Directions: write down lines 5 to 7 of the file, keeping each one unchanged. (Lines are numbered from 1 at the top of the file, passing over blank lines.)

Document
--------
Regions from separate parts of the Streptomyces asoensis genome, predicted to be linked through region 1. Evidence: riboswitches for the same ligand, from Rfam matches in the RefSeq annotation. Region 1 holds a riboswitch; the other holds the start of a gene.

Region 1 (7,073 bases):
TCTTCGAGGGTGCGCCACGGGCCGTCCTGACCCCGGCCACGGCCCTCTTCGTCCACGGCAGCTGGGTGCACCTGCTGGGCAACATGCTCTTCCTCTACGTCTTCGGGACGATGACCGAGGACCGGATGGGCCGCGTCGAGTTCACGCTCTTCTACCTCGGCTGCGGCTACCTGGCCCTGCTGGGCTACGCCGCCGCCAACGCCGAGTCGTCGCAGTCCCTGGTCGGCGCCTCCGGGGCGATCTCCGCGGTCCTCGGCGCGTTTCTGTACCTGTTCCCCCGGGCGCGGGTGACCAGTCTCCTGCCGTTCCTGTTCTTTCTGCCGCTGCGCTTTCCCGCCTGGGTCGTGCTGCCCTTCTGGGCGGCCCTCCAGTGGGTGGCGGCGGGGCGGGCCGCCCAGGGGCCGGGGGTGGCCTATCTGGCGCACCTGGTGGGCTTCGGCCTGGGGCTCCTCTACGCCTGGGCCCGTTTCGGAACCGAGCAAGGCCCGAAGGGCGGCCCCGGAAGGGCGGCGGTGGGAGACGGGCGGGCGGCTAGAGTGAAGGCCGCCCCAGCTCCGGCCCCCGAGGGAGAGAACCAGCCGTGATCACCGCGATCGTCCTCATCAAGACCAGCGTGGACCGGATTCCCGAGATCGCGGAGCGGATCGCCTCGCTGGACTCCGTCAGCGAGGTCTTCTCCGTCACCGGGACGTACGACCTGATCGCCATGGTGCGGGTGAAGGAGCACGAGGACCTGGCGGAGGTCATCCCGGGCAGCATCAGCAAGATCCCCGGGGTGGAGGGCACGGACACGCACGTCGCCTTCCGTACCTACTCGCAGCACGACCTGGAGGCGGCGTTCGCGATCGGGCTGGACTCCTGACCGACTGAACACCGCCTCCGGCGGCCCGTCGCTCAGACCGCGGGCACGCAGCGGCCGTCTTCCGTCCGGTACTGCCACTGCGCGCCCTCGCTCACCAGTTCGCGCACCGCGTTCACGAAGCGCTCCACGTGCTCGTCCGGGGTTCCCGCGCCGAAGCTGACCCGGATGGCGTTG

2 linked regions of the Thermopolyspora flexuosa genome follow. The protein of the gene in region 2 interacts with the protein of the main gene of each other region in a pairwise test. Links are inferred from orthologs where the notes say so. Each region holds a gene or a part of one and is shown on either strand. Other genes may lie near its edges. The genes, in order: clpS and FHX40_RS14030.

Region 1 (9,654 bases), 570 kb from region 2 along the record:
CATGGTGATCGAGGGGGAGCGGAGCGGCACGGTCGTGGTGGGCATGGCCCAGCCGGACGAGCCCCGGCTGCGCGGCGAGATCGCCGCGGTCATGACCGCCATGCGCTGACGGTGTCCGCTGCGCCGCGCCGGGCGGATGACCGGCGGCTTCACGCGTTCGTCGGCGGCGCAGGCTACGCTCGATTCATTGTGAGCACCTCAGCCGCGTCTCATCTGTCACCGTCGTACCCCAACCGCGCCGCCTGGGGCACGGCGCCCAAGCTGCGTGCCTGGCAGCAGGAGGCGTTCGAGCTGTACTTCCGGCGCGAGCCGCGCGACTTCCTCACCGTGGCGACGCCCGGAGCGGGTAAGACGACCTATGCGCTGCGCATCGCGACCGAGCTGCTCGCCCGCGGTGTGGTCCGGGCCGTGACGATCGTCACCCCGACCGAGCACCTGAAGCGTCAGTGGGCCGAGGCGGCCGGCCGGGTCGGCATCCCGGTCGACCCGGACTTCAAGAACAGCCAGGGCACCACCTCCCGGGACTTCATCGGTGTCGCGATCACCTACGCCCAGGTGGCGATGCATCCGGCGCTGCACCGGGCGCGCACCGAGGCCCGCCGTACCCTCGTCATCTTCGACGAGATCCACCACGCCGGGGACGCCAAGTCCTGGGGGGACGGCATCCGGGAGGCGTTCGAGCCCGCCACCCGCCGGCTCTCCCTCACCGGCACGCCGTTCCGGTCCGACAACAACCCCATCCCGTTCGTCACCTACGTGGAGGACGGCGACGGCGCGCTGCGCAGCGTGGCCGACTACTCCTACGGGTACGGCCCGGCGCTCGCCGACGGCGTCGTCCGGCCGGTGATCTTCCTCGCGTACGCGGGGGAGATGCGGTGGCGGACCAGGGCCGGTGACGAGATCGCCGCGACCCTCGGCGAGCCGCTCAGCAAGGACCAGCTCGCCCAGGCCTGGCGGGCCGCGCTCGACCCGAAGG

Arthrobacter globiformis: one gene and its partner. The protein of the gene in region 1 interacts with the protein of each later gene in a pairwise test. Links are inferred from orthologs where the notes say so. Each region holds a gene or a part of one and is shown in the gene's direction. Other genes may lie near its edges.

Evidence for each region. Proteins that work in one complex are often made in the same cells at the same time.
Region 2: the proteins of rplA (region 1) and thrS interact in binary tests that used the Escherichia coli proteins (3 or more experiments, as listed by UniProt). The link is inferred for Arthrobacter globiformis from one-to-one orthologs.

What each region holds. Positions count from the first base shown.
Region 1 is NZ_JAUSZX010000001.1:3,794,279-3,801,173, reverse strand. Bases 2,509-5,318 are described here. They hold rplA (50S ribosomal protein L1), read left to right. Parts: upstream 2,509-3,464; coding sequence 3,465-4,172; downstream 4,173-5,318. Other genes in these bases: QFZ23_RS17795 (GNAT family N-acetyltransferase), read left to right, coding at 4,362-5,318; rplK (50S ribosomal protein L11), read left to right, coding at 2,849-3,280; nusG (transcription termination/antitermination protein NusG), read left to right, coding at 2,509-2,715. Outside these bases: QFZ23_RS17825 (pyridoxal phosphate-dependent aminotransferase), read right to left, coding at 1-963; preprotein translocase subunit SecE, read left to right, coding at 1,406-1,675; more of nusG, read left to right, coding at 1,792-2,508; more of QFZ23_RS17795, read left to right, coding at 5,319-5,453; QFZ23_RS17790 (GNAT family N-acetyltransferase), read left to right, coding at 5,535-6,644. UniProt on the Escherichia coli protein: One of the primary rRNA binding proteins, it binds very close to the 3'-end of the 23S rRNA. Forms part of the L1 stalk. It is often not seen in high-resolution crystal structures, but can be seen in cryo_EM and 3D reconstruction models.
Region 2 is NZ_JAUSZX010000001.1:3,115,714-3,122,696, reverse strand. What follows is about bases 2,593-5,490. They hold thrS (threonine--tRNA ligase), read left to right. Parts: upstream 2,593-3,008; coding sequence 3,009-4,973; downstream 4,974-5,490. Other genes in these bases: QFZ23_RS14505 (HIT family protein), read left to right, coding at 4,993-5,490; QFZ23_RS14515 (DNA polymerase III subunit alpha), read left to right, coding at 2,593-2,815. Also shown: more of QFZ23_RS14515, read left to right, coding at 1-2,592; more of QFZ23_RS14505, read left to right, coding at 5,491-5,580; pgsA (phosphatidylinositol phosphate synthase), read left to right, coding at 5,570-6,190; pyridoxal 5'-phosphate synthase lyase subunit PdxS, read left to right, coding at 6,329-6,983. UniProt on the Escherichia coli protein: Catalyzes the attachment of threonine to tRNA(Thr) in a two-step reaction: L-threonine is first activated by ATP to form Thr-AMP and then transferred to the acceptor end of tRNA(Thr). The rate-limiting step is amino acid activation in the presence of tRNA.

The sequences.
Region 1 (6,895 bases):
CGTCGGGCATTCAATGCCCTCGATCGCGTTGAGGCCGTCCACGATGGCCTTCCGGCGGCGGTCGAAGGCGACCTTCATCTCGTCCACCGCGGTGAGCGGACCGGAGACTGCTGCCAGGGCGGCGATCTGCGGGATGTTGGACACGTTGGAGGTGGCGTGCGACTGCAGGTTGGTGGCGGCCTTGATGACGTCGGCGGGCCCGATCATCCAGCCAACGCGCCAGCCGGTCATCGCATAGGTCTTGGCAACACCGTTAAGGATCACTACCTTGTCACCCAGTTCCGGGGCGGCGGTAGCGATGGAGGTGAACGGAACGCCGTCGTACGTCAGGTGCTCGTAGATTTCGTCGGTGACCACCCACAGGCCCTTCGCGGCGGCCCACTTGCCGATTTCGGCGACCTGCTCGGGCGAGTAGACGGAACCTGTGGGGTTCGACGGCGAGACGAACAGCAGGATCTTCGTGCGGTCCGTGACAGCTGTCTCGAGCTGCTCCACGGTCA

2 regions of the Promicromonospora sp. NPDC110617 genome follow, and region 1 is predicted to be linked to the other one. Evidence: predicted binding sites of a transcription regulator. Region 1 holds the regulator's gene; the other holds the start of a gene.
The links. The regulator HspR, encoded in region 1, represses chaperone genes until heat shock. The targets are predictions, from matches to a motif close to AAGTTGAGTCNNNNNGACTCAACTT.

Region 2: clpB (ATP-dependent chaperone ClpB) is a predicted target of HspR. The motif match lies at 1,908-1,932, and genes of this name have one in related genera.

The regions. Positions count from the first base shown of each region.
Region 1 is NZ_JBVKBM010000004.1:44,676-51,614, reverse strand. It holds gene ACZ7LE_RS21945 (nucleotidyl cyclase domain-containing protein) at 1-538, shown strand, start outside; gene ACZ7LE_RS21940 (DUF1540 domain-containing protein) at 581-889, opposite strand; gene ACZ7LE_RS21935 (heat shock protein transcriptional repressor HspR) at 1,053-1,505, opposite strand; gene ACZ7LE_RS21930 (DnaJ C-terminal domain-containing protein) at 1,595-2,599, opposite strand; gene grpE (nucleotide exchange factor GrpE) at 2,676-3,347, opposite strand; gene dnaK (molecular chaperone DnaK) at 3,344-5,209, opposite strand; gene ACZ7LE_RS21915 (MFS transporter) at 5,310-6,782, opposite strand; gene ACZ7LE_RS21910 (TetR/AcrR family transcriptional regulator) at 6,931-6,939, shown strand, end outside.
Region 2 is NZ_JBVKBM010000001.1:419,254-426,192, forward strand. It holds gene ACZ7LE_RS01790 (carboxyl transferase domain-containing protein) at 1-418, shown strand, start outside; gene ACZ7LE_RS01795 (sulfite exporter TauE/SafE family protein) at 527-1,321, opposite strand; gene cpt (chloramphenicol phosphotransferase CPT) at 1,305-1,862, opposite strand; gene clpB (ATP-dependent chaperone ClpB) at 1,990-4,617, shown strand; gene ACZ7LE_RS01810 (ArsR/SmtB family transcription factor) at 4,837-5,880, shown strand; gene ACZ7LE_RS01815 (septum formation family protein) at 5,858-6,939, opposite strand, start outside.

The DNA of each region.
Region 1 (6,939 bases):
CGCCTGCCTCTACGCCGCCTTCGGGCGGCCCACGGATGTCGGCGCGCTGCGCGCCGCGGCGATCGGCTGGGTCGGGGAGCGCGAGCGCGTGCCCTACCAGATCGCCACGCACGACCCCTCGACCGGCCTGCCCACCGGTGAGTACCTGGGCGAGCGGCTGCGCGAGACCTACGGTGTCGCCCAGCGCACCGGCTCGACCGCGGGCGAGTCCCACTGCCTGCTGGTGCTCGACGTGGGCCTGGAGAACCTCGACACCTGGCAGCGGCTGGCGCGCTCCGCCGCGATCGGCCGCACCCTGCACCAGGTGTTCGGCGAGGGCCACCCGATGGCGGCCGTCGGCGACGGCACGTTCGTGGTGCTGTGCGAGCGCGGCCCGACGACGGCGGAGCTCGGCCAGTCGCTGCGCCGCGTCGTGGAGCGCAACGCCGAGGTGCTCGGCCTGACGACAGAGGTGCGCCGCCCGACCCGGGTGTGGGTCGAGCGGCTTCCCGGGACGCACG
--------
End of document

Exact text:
Region 1 (9,654 bases), 570 kb from region 2 along the record:
CATGGTGATCGAGGGGGAGCGGAGCGGCACGGTCGTGGTGGGCATGGCCCAGCCGGACGAGCCCCGGCTGCGCGGCGAGATCGCCGCGGTCATGACCGCCATGCGCTGACGGTGTCCGCTGCGCCGCGCCGGGCGGATGACCGGCGGCTTCACGCGTTCGTCGGCGGCGCAGGCTACGCTCGATTCATTGTGAGCACCTCAGCCGCGTCTCATCTGTCACCGTCGTACCCCAACCGCGCCGCCTGGGGCACGGCGCCCAAGCTGCGTGCCTGGCAGCAGGAGGCGTTCGAGCTGTACTTCCGGCGCGAGCCGCGCGACTTCCTCACCGTGGCGACGCCCGGAGCGGGTAAGACGACCTATGCGCTGCGCATCGCGACCGAGCTGCTCGCCCGCGGTGTGGTCCGGGCCGTGACGATCGTCACCCCGACCGAGCACCTGAAGCGTCAGTGGGCCGAGGCGGCCGGCCGGGTCGGCATCCCGGTCGACCCGGACTTCAAGAACAGCCAGGGCACCACCTCCCGGGACTTCATCGGTGTCGCGATCACCTACGCCCAGGTGGCGATGCATCCGGCGCTGCACCGGGCGCGCACCGAGGCCCGCCGTACCCTCGTCATCTTCGACGAGATCCACCACGCCGGGGACGCCAAGTCCTGGGGGGACGGCATCCGGGAGGCGTTCGAGCCCGCCACCCGCCGGCTCTCCCTCACCGGCACGCCGTTCCGGTCCGACAACAACCCCATCCCGTTCGTCACCTACGTGGAGGACGGCGACGGCGCGCTGCGCAGCGTGGCCGACTACTCCTACGGGTACGGCCCGGCGCTCGCCGACGGCGTCGTCCGGCCGGTGATCTTCCTCGCGTACGCGGGGGAGATGCGGTGGCGGACCAGGGCCGGTGACGAGATCGCCGCGACCCTCGGCGAGCCGCTCAGCAAGGACCAGCTCGCCCAGGCCTGGCGGGCCGCGCTCGACCCGAAGG

Arthrobacter globiformis: one gene and its partner. The protein of the gene in region 1 interacts with the protein of each later gene in a pairwise test. Links are inferred from orthologs where the notes say so. Each region holds a gene or a part of one and is shown in the gene's direction. Other genes may lie near its edges.